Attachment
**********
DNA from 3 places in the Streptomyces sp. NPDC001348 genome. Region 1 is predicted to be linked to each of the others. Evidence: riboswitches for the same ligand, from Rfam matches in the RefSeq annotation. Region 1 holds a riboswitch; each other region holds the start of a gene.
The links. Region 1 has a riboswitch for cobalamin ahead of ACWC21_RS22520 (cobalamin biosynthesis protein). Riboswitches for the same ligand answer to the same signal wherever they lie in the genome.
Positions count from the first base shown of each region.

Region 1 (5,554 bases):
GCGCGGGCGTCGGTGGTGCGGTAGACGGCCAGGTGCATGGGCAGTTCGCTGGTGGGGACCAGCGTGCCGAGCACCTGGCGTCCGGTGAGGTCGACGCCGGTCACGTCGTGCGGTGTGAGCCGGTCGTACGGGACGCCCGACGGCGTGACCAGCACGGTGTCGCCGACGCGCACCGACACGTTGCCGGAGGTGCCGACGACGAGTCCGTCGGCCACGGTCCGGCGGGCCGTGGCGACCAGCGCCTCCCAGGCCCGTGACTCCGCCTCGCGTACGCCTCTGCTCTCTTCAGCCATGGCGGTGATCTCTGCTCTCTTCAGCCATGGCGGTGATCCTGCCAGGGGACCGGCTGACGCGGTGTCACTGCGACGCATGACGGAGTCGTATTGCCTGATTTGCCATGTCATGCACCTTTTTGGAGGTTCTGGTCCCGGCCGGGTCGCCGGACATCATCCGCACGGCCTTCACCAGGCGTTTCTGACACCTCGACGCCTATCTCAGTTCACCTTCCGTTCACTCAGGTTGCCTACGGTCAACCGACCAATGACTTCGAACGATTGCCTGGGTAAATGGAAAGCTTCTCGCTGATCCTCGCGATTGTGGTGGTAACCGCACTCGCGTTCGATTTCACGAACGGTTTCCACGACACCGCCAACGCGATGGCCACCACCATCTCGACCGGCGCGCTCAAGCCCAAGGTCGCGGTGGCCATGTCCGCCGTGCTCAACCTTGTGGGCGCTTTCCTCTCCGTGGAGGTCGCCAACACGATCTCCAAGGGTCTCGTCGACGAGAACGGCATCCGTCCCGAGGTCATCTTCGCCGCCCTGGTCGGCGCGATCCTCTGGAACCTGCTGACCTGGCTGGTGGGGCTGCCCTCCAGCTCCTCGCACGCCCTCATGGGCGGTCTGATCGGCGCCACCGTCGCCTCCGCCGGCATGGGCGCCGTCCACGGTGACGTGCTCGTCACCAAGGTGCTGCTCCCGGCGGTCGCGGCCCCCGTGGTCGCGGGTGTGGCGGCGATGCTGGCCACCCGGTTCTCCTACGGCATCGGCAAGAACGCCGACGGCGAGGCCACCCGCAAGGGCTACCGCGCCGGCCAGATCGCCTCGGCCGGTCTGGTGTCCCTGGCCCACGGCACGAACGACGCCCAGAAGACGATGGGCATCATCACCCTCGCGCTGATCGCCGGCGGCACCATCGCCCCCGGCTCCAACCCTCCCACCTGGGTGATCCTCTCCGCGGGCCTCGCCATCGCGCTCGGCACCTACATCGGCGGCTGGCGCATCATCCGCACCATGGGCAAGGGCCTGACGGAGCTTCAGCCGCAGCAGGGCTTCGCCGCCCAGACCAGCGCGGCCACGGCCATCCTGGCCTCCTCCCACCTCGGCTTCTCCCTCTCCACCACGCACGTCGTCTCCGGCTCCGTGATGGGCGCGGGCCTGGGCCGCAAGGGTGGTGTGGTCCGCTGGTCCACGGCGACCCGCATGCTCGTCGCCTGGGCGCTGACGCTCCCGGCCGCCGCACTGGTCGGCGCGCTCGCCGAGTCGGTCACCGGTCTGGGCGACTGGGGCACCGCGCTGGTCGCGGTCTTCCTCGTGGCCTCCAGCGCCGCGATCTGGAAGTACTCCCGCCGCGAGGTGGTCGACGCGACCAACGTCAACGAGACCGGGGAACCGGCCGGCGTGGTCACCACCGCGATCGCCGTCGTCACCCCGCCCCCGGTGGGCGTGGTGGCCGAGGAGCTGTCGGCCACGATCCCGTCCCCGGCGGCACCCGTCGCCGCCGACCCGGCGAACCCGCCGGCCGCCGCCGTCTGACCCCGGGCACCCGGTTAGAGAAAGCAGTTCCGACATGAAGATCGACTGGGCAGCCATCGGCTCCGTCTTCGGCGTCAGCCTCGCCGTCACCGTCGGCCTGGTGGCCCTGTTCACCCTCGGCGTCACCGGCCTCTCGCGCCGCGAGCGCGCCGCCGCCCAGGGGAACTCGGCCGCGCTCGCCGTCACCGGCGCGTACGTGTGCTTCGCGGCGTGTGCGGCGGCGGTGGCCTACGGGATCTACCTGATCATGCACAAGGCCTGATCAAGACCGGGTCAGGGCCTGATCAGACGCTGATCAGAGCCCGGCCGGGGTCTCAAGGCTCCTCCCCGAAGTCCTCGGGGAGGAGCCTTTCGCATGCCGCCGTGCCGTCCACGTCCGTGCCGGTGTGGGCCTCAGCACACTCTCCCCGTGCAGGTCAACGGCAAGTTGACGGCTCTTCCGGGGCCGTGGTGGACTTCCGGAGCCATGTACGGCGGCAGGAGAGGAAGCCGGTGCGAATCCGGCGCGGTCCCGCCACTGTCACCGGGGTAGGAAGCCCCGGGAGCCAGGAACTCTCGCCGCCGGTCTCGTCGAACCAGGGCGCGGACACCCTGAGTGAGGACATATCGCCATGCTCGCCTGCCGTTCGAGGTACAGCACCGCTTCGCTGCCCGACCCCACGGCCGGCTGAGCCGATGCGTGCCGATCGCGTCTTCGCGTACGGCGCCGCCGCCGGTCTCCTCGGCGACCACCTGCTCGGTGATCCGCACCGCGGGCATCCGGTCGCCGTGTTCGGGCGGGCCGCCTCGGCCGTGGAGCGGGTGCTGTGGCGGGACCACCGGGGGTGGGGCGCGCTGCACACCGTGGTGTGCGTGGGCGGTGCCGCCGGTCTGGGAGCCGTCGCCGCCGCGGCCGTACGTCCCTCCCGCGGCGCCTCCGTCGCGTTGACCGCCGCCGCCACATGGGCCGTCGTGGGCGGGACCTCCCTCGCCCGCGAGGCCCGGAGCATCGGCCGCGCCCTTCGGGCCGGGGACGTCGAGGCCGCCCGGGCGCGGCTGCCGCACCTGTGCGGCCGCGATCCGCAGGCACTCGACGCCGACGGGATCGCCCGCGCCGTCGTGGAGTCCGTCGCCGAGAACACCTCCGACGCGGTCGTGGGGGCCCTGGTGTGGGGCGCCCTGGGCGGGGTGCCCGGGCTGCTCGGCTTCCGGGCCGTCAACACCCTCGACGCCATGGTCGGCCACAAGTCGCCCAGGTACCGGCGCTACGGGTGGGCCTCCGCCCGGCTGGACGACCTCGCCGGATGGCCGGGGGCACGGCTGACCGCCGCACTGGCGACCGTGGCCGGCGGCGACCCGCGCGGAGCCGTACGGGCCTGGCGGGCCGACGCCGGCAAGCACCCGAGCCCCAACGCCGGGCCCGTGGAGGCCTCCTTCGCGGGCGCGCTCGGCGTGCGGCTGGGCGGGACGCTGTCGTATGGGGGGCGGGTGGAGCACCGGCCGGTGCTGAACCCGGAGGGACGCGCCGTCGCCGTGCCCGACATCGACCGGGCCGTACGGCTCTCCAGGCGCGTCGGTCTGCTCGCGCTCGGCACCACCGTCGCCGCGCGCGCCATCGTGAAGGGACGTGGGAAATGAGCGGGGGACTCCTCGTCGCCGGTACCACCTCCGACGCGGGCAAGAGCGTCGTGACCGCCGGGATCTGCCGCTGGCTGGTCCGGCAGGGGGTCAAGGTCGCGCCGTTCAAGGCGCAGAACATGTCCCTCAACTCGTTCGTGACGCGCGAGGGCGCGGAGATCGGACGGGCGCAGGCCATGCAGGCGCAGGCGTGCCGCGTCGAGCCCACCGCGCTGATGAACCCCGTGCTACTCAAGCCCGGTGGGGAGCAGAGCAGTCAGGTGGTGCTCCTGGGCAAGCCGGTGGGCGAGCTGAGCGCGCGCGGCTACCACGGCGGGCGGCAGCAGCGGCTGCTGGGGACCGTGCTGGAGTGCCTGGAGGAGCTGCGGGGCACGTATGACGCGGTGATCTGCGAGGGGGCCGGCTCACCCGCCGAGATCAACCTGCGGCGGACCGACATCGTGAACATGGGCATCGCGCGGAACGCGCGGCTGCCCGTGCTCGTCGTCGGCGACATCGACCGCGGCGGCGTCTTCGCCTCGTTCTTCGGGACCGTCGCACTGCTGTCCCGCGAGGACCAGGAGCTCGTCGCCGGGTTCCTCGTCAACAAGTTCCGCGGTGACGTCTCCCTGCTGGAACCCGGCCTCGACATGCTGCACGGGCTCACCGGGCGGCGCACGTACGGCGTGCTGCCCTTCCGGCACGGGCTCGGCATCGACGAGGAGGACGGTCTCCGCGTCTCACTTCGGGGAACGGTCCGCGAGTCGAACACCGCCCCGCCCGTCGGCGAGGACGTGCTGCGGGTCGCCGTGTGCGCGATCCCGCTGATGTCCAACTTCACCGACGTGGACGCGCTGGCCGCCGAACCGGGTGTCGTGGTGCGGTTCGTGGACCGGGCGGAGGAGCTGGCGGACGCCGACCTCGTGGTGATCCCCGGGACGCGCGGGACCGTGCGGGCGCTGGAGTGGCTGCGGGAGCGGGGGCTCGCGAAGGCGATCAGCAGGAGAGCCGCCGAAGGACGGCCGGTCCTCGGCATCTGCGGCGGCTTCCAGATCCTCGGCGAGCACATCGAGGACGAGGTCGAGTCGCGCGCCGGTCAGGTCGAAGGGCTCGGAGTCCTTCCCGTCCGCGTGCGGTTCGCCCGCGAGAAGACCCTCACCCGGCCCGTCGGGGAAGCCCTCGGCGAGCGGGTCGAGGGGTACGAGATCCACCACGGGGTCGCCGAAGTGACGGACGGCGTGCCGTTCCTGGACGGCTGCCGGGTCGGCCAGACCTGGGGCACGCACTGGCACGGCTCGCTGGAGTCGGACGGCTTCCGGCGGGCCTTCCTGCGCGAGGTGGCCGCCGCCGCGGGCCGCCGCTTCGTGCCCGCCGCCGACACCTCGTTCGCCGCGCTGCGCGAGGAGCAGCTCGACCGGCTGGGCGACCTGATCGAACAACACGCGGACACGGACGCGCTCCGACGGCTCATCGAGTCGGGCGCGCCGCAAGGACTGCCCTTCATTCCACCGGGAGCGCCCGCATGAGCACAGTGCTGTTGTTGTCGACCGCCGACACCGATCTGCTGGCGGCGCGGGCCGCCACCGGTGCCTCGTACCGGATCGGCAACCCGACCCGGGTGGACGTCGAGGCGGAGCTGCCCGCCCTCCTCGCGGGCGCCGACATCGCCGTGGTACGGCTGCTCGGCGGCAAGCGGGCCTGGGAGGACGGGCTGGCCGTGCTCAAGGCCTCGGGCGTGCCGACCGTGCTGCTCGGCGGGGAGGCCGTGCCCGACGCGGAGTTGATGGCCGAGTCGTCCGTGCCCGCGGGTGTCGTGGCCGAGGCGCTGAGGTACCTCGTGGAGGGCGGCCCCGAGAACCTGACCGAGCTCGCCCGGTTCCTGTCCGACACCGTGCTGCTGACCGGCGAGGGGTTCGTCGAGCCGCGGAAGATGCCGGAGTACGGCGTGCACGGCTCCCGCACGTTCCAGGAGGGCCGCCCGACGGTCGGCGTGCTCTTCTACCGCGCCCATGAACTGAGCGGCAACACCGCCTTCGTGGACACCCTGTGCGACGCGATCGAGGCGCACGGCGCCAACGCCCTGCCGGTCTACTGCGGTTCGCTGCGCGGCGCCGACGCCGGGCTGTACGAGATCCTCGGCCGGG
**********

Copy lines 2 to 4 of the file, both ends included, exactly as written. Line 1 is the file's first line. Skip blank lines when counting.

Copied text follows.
The links. Region 1 has a riboswitch for cobalamin ahead of ACWC21_RS22520 (cobalamin biosynthesis protein). Riboswitches for the same ligand answer to the same signal wherever they lie in the genome.
Positions count from the first base shown of each region.

Region 1 (5,554 bases):